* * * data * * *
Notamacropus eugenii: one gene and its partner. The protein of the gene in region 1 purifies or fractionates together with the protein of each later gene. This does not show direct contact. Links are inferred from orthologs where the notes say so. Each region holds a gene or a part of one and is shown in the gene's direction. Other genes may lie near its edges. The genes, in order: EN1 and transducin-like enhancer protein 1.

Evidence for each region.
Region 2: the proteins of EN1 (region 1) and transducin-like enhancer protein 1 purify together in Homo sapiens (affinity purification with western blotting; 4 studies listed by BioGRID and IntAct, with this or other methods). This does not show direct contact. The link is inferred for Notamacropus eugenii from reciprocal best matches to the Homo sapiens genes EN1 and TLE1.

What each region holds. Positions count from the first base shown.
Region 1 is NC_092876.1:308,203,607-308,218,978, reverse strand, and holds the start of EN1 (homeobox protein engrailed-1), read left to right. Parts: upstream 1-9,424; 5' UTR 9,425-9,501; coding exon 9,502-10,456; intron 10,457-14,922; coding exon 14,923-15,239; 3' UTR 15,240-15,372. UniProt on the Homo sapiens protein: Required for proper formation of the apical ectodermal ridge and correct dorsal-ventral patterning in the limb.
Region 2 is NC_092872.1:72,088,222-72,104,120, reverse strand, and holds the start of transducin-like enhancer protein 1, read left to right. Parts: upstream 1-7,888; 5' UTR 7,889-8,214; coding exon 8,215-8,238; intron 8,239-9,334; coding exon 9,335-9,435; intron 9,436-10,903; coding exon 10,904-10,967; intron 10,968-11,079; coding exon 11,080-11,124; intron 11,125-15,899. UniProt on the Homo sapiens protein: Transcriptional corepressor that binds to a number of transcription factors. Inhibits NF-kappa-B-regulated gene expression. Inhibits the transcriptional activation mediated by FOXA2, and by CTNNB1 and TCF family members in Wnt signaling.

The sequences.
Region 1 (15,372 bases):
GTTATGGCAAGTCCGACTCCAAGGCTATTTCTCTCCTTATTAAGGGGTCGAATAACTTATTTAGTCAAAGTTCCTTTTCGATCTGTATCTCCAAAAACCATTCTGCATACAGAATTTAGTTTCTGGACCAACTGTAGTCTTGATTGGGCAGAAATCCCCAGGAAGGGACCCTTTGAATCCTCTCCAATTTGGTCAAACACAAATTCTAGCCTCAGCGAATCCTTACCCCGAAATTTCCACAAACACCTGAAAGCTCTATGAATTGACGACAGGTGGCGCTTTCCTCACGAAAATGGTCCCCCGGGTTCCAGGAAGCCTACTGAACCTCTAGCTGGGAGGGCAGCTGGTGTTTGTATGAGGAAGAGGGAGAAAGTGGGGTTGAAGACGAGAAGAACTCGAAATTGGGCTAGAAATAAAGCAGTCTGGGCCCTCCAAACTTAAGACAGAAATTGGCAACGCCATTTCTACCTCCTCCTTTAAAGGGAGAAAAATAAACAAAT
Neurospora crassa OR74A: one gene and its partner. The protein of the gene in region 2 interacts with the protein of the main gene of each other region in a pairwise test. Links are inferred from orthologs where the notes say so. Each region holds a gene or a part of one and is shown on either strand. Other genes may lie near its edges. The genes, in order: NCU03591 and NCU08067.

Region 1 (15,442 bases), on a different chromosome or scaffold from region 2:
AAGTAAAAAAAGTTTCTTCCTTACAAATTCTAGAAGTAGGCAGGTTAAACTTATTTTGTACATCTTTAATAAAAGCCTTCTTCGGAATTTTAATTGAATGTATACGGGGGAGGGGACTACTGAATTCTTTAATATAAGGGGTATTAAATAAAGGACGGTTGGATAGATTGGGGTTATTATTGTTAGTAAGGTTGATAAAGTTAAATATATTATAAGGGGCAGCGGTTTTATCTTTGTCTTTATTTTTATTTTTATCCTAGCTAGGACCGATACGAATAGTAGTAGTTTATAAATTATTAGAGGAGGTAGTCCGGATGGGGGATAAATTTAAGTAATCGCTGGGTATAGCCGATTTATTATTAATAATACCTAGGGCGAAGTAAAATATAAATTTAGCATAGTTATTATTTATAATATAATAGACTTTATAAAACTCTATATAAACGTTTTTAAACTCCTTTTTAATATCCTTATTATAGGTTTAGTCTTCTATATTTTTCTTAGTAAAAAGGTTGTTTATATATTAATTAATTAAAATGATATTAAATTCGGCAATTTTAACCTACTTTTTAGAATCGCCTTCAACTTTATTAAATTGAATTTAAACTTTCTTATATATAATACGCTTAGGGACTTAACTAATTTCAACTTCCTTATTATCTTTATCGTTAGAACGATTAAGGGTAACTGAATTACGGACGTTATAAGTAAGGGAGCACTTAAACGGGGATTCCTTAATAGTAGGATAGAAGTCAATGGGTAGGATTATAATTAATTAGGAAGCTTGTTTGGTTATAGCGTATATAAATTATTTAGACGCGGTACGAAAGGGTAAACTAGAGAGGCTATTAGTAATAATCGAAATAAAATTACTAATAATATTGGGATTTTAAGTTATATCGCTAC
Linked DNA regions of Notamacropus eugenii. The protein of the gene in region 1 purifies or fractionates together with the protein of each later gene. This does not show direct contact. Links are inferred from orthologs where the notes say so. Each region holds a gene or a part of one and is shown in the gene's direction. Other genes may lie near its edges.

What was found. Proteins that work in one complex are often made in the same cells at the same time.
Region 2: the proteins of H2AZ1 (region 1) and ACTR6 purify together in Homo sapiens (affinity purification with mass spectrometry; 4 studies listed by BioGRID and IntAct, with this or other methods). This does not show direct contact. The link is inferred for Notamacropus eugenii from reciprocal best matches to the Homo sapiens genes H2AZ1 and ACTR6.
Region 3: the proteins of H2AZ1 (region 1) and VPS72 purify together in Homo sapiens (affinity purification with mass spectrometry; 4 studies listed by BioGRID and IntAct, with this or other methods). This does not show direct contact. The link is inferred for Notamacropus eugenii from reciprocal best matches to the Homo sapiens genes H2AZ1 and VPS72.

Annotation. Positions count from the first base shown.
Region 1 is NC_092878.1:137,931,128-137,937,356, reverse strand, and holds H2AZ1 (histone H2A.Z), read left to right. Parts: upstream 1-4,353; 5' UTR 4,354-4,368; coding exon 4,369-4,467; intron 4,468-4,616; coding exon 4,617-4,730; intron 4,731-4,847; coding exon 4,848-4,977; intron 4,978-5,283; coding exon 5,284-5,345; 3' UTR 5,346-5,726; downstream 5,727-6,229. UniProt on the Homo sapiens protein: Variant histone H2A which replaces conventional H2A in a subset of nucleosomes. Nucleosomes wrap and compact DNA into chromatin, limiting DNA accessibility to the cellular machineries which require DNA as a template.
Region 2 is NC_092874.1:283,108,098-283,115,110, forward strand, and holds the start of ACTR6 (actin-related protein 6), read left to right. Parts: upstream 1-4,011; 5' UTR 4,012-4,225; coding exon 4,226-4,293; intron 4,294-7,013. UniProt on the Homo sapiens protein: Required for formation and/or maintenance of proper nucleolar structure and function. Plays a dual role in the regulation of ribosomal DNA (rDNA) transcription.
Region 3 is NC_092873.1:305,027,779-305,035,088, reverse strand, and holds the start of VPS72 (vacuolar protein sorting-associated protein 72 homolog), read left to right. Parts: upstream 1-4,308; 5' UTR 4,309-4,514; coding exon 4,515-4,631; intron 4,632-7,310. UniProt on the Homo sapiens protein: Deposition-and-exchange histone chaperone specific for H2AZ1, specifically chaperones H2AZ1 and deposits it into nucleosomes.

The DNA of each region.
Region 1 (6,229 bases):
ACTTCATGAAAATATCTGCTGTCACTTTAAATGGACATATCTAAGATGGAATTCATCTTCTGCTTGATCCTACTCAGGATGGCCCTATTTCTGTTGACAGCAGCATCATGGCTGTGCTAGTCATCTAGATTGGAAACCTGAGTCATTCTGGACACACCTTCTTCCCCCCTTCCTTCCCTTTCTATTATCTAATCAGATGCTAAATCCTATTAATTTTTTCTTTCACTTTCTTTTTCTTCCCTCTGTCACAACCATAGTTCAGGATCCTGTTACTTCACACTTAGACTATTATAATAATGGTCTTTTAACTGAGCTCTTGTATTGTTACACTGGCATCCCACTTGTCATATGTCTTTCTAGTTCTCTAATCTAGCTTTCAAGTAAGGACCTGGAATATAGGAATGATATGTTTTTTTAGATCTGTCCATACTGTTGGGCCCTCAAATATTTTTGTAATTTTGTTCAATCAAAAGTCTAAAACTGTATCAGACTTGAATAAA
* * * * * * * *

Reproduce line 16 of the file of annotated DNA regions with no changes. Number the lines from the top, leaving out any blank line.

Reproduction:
Region 3: the proteins of H2AZ1 (region 1) and VPS72 purify together in Homo sapiens (affinity purification with mass spectrometry; 4 studies listed by BioGRID and IntAct, with this or other methods). This does not show direct contact. The link is inferred for Notamacropus eugenii from reciprocal best matches to the Homo sapiens genes H2AZ1 and VPS72.